Edgar Cano: In more than fifteen years of art production, he has been distinguished and awarded in various national and international competitions, among these: Acquisition prize of the III Biennial of Visual Arts of Veracruz (2016) two-dimensional category, acquisition prize of the XVII Biennial of Painting Rufino Tamayo (2016), the award for the IX Biennial of Painting Alfredo Zalce (2014), the award for the IV Biennial of the Southeast in Chiapas (2005), finalist in the I International Biennial of Drawing in Tijuana (2006), prize for the XVII José Guadalupe Posada National Engraving Contest (2010), selected twice by the Takeda Biennial (2008 and 2012), among other mentions. He has obtained multiple scholarships, in the state of Veracruz for PECDA (2005 and 2009), the FONCA Young Creators scholarship (2010 and 2012), and at the end of 2014, he became a Member of the National System of Art Creators of FONCA (SNCA) in the discipline of visual arts with a specialty in painting, again selected in the edition 2021-2024. In 2018, he received the distinction from the FONCA Promotion and Co-investment Program to carry out the exhibition El Centro Único of his authorship.
Catherine Cornelius: Catherine Cornelius is a ceramic and mixed media artist. She graduated from the University of North Carolina, Chapel Hill, with a Bachelor of Science in Business Administration. She began her art education in the early 90’s alongside working in the corporate world. A studio practice began in 2000 and in 2016 she retired from her company enabling her to fully focus on art. Her art education includes Brookhaven College, the Craft Guild of Dallas, and Penland School of Crafts. In 2020 she was selected into The Cedars Union, Dallas Tx, Cohort 2 program. She is currently represented by Ro2 Art Gallery in Dallas, Texas.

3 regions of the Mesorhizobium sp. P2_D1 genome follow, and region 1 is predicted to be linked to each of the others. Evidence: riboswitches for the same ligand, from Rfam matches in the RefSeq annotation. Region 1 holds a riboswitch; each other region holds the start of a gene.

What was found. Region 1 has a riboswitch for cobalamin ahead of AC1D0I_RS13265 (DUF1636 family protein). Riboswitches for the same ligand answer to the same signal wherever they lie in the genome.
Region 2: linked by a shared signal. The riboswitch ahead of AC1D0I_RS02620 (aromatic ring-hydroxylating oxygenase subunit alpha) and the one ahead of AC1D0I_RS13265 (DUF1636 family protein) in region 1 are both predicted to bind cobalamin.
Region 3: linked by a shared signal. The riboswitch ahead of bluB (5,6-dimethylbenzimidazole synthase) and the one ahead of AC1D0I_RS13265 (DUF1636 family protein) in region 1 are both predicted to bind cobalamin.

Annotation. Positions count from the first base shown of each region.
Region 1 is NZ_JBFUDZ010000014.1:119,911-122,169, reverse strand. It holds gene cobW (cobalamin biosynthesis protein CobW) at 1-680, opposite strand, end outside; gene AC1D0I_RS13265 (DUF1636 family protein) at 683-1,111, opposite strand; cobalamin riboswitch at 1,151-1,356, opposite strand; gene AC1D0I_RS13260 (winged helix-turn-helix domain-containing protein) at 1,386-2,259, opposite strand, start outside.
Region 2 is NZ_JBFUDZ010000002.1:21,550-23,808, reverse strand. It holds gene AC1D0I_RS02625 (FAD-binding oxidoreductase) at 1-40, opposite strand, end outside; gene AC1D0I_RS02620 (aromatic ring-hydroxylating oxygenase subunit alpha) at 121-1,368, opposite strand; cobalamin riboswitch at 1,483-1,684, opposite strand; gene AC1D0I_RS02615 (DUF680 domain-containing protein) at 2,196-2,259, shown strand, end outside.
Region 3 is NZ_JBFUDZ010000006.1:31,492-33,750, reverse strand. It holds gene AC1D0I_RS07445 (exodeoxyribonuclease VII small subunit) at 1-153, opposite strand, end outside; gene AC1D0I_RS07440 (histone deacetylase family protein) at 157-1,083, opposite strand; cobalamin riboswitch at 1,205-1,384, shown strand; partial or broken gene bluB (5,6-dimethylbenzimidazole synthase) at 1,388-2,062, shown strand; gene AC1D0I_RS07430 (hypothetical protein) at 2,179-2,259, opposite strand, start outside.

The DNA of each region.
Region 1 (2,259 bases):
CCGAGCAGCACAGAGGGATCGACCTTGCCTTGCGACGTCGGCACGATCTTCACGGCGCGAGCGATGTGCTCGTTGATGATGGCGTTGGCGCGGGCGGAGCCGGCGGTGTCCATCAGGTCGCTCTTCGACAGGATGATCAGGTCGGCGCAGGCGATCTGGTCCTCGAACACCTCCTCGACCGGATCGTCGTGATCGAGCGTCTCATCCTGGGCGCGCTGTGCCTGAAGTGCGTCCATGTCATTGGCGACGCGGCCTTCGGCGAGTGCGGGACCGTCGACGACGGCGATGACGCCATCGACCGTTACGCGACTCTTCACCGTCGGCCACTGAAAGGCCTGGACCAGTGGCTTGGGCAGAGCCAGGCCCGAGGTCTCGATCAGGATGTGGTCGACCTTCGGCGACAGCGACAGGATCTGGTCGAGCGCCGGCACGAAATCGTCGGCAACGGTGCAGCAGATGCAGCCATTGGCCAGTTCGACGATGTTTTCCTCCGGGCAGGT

JD Moore: I was born and raised in Dallas, Texas, and have been working as a full time artist in the Dallas/Fort Worth area since 2013. I began to seriously pursue a career in studio art in 2017. My shared studio space was located at the Basement Gallery, before we moved to Elevate Studios, in Oak Cliff, Tx. Continuing to collaborate with models to make art, I expanded my outreach to authors by studying non fiction books dealing mostly with history. After I read “The Autobiography of Malcolm X” I made a photo series depicting chapters in the book which then lead me to read “On The Varieties of Mankind”, a book about the accounts of a German anthropologist, Johann F. Blumenbach, whom contributed to the theory of race. I painted a portrait of Blumenbach which depicts him evaluating skulls and categorizing people across the globe in a hierarchy. In this painting I wanted my model in contemporary fashion to help make this character more relatable, as we are still affected by his work. After realizing that fashion plays an important role in portrait storytelling, I decided to expand my outreach yet again to fashion designers. The Tignon series, featuring cloths worn as a turban headdress by Creole women from Louisiana, produced in collaboration with Chesley Antionette in 2018 help me realize that research; teamwork, and depicting people of color in a constructive manner are elements I want to consistently implement in projects going forward.